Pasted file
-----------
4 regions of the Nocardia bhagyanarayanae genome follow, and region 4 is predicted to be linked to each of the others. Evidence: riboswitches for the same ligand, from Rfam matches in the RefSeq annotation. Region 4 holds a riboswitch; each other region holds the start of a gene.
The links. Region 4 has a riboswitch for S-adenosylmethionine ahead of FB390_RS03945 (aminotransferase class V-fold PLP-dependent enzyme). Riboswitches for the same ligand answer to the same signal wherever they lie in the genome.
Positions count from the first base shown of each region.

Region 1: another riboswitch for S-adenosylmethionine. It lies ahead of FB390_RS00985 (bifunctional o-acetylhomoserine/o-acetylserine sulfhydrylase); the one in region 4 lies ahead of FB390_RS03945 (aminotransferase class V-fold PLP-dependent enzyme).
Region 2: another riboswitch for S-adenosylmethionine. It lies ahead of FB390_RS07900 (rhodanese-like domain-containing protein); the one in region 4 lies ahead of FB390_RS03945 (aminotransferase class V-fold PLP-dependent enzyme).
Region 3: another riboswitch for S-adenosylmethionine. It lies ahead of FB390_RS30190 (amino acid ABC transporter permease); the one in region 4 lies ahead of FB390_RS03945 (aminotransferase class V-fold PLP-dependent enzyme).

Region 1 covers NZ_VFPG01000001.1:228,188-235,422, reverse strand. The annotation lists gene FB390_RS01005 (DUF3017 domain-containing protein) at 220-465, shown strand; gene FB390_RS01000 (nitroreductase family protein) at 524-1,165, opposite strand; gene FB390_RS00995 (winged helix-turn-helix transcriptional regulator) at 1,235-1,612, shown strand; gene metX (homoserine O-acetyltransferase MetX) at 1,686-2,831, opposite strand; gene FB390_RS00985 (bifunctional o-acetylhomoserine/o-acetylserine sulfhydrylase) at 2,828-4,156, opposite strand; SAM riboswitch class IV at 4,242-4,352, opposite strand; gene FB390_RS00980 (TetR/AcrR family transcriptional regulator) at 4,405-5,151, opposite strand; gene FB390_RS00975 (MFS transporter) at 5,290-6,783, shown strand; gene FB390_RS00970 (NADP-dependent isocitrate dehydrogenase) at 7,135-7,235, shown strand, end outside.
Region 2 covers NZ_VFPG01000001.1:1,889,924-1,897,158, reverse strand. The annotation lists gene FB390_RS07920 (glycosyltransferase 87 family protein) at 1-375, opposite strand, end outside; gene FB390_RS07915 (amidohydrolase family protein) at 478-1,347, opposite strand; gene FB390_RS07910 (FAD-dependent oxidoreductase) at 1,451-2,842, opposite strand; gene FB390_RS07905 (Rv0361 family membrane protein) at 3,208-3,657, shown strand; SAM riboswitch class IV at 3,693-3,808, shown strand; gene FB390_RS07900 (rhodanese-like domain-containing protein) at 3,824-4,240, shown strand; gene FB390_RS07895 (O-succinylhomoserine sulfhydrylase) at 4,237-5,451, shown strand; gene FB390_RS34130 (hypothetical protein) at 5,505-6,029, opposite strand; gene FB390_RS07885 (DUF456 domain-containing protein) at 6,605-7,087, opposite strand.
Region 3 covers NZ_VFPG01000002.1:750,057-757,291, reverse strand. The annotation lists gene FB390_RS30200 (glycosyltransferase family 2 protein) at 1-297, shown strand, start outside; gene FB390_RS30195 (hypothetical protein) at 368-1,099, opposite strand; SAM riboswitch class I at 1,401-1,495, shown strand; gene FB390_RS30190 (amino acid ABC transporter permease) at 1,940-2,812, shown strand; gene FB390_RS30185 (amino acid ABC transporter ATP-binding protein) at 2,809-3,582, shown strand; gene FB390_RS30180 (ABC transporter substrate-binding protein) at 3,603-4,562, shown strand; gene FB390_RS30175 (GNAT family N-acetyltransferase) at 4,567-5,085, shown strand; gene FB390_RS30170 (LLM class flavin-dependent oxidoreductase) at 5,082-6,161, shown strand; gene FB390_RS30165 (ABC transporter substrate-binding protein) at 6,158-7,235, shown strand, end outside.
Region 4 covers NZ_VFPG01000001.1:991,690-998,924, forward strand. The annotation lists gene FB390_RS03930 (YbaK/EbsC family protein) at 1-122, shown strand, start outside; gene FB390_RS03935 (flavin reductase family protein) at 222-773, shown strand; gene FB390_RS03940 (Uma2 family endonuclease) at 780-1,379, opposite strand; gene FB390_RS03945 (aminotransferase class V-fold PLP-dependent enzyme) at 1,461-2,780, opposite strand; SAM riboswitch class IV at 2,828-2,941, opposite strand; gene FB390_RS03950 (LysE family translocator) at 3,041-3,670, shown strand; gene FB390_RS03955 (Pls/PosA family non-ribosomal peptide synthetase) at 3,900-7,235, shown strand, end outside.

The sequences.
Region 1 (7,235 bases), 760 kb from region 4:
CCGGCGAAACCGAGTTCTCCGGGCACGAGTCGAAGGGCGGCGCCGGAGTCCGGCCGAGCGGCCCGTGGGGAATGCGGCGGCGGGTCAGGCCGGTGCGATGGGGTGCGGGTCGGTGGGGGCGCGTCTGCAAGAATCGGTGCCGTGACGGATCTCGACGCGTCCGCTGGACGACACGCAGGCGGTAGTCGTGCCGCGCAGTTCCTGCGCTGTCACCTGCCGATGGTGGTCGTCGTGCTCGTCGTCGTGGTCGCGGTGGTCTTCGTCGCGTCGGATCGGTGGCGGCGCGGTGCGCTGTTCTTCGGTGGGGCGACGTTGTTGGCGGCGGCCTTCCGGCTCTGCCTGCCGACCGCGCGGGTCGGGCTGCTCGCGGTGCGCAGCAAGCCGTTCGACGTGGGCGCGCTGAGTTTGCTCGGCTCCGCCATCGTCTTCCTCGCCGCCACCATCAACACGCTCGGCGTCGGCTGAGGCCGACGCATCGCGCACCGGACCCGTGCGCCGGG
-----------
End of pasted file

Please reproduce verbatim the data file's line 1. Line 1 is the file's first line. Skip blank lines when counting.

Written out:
4 regions of the Nocardia bhagyanarayanae genome follow, and region 4 is predicted to be linked to each of the others. Evidence: riboswitches for the same ligand, from Rfam matches in the RefSeq annotation. Region 4 holds a riboswitch; each other region holds the start of a gene.